Today’s letters to The Courier.
Sir,-While the probable finding of a lock of Napoleon’s hair at Sir Walter Scott’s house at Abbotsford is of interest, (September 6), there are even greater possibilities that Courier readers might care to note.
It has always been rumoured that Napoleon might have been slowly and systematically poisoned by being fed small quantities of arsenic by his British captors.
Now we have another chance to find out. DNA and forensic analysis of hair is a reality.
It is a comparatively simple matter to see from hair samples not only whether his body contained arsenic in meaningful quantities, but at what intervals it was given to him.
Archibald A. Lawrie.5 Church Wynd,Kingskettle.
Ways to reduce demand
Sir,-Besides addressing the current economic situation, the forthcoming spending review must have the principles of prevention at its heart.
It is the only way for the Scottish Government to reduce public spending and choke off demand for expensive services the country can’t now afford.
While we can’t expect a wholesale move to prevention approaches right away, we recommend that the Scottish Government initially focuses on allocating prevention funding to three key areas: care for older people, reoffending and early years.
If we want to choke off demand, we need to simplify the public sector and have more integrated public funding.
Martin Sime.Chief executive SCVO,Edinburgh.
Look again at two-school option
Sir,-With regards to the shocking situation between Fife Council and St Andrews University, it would be interesting to find out how much has been spent on negotiations.
Recent press coverage suggests that £140,000 has been spent since April this year alone. What about the last five years?
Councillor Maggie Taylor rubbishes the two-school option. She states that because of demographics there would not be enough pupils in future to fill the schools.
I find this puzzling given that Madras has a roll of 1513, more than half of whom would use the bridgehead option.
Bell Baxter has a roll of 1800 and some of the pupils there would also use this option. The arrival of the army at Leuchars would further boost the need for school places for families stationed there.
Perhaps a member of Fife Council and St Andrews University would care to join the children who wait at bus stops at 7.55am in the freezing cold to be bussed to a school which cannot even provide decent heating nor keep the classrooms watertight in bad weather.
They should hang their heads in shame for forcing the unfortunate pupils to continue being educated in such appalling conditions.
The local Liberal Democrat Party were very vocal at the last election for the need for a two-school option, but it did not take them long to backtrack once in office.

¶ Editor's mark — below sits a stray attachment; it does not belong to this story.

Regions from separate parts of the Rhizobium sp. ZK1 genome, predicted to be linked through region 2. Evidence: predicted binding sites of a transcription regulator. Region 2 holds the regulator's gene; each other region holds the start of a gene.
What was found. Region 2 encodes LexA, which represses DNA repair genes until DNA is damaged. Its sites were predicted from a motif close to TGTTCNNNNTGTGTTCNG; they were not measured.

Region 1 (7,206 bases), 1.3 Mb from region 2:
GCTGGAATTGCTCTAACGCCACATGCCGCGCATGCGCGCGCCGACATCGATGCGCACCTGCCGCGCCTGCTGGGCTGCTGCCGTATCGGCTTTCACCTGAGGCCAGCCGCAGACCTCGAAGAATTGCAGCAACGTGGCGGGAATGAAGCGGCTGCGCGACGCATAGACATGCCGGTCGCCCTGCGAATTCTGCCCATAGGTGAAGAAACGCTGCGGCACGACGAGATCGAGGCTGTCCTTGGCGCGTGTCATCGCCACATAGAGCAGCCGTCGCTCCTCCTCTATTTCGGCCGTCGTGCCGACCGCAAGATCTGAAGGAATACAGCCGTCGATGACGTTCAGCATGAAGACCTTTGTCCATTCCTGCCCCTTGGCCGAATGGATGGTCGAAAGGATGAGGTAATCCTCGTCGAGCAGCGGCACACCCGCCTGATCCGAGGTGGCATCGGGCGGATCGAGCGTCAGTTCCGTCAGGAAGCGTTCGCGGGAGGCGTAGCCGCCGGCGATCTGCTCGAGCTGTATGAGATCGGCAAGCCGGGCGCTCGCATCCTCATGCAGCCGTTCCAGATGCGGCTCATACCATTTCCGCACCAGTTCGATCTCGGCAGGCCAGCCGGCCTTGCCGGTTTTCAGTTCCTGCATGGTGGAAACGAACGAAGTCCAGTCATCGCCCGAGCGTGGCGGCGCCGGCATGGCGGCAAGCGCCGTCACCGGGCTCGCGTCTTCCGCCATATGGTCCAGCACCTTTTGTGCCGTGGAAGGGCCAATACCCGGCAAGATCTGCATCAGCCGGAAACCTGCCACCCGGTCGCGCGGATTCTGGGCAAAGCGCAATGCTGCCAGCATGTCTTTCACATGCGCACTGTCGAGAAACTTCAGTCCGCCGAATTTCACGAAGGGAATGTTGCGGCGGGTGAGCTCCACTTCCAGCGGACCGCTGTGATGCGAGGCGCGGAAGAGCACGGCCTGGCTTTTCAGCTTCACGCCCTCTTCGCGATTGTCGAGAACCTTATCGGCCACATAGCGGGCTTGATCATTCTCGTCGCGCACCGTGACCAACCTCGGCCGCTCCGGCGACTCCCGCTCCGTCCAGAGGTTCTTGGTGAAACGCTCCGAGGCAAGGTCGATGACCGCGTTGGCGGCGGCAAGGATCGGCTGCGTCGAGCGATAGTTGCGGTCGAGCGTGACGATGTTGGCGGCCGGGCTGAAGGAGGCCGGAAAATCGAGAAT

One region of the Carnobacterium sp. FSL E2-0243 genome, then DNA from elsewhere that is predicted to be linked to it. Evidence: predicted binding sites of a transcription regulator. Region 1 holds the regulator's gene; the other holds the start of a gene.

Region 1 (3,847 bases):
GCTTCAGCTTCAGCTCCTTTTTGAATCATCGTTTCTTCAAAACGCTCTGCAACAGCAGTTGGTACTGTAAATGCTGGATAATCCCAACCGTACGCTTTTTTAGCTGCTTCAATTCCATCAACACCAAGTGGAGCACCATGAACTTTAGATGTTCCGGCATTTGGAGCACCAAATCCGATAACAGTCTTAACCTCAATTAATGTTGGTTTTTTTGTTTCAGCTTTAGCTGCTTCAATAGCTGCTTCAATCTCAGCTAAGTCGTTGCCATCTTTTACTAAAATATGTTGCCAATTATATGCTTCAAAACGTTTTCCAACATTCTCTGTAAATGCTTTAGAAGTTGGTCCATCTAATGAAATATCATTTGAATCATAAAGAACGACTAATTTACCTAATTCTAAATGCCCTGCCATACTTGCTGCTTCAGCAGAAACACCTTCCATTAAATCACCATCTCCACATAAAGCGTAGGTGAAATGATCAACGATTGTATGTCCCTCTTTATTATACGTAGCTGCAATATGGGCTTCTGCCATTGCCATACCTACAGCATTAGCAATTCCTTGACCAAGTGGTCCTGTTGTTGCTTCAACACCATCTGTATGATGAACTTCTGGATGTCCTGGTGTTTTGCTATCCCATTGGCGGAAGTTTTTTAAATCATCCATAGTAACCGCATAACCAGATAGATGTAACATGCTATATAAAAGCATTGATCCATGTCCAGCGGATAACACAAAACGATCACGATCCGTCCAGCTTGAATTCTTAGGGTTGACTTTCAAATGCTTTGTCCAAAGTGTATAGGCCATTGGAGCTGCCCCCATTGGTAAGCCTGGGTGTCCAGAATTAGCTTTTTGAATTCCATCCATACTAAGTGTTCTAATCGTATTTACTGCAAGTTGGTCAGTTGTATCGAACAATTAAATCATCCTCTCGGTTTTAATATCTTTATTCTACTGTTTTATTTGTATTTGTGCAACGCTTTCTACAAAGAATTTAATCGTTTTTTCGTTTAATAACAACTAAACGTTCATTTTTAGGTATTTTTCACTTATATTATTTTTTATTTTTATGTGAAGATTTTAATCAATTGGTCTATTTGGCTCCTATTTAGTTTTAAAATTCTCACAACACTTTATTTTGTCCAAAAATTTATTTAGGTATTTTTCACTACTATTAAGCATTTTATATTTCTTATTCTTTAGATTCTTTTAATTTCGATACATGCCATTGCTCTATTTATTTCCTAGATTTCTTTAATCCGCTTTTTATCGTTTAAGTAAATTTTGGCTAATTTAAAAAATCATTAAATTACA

The population of East Fife may want to think very carefully before they mark their voting paper come next election.
Mrs Sylvia Norrie.Tayport.
Tay skippers are well trained
Sir,-I refer to the comments by jet skier Alistair Phillips (September 6) in which he suggests that seals or dolphins on the Tay are far more likely to be hit by pleasure boats run by the Taymara charity than by high-speed jet-skis.
The vessels Badger and Marigot, run by the charity, have been successfully carrying passengers on wildlife-watching cruises on the estuary for six years without incident or injury.
This is entirely due to six of our skippers becoming accredited operators in the WiSe training scheme run by Wild Scotland.
Wild Scotland run the one-day training courses for marine boat operators, organisations and individuals interested in watching marine wildlife.
Bob Richmond.The Taymara Charity,Newport-on-Tay.
Murdo Fraser to the rescue
Sir,-Thank goodness for Murdo Fraser.
In the 14 years since the 1997 wipe-out, the Scottish Conservative leadership has been consistent in its failure to learn the message the electorate so clearly sent us.
At that point I left the party. Why would anyone give another 20 years of time and energy to a political organisation so determined to refuse to listen?
If Murdo Fraser’s Scotland’s Right party is a bottom-up organisation that concentrates wholly and solely on working up policies for the benefit of Scotland and the Scottish people, he will gain not just my support but that of thousands of like-minded folk sickened by the poor government under which we now suffer.
Bad teachers let down children
Sir,-I recently read an astonishing fact that in the last 40 years only 18 teachers had been sacked for incompetence.
This despite a former chief inspector of schools in England suggesting that as many as 15,000 bad teachers are working at any one time.
What harm is this doing to children in their classes? What about the newly trained, enthusiastic young teachers who can’t get a job?
Iain McLaren.1 Clinkerheel Drive,Birkhill.
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